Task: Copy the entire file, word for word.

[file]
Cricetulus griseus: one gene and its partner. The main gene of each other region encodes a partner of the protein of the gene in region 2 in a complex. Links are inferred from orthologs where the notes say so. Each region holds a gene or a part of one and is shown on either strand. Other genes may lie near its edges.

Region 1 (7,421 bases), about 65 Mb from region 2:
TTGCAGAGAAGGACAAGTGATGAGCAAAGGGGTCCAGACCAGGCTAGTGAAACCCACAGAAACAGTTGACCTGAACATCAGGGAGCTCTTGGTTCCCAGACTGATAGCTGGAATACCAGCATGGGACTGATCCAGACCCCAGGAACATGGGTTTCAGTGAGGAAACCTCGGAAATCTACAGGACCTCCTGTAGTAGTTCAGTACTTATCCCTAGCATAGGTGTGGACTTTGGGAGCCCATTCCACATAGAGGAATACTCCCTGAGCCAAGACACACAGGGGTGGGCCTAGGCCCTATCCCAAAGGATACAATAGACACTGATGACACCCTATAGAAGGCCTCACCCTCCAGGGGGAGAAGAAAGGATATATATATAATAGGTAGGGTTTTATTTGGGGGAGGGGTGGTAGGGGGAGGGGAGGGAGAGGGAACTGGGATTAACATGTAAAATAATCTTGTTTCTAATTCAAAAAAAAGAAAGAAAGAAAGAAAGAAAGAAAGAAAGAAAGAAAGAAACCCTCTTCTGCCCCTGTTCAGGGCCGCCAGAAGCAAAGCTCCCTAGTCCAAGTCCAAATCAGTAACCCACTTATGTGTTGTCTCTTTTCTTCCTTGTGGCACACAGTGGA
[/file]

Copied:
Cricetulus griseus: one gene and its partner. The main gene of each other region encodes a partner of the protein of the gene in region 2 in a complex. Links are inferred from orthologs where the notes say so. Each region holds a gene or a part of one and is shown on either strand. Other genes may lie near its edges.

Region 1 (7,421 bases), about 65 Mb from region 2:
TTGCAGAGAAGGACAAGTGATGAGCAAAGGGGTCCAGACCAGGCTAGTGAAACCCACAGAAACAGTTGACCTGAACATCAGGGAGCTCTTGGTTCCCAGACTGATAGCTGGAATACCAGCATGGGACTGATCCAGACCCCAGGAACATGGGTTTCAGTGAGGAAACCTCGGAAATCTACAGGACCTCCTGTAGTAGTTCAGTACTTATCCCTAGCATAGGTGTGGACTTTGGGAGCCCATTCCACATAGAGGAATACTCCCTGAGCCAAGACACACAGGGGTGGGCCTAGGCCCTATCCCAAAGGATACAATAGACACTGATGACACCCTATAGAAGGCCTCACCCTCCAGGGGGAGAAGAAAGGATATATATATAATAGGTAGGGTTTTATTTGGGGGAGGGGTGGTAGGGGGAGGGGAGGGAGAGGGAACTGGGATTAACATGTAAAATAATCTTGTTTCTAATTCAAAAAAAAGAAAGAAAGAAAGAAAGAAAGAAAGAAAGAAAGAAAGAAACCCTCTTCTGCCCCTGTTCAGGGCCGCCAGAAGCAAAGCTCCCTAGTCCAAGTCCAAATCAGTAACCCACTTATGTGTTGTCTCTTTTCTTCCTTGTGGCACACAGTGGA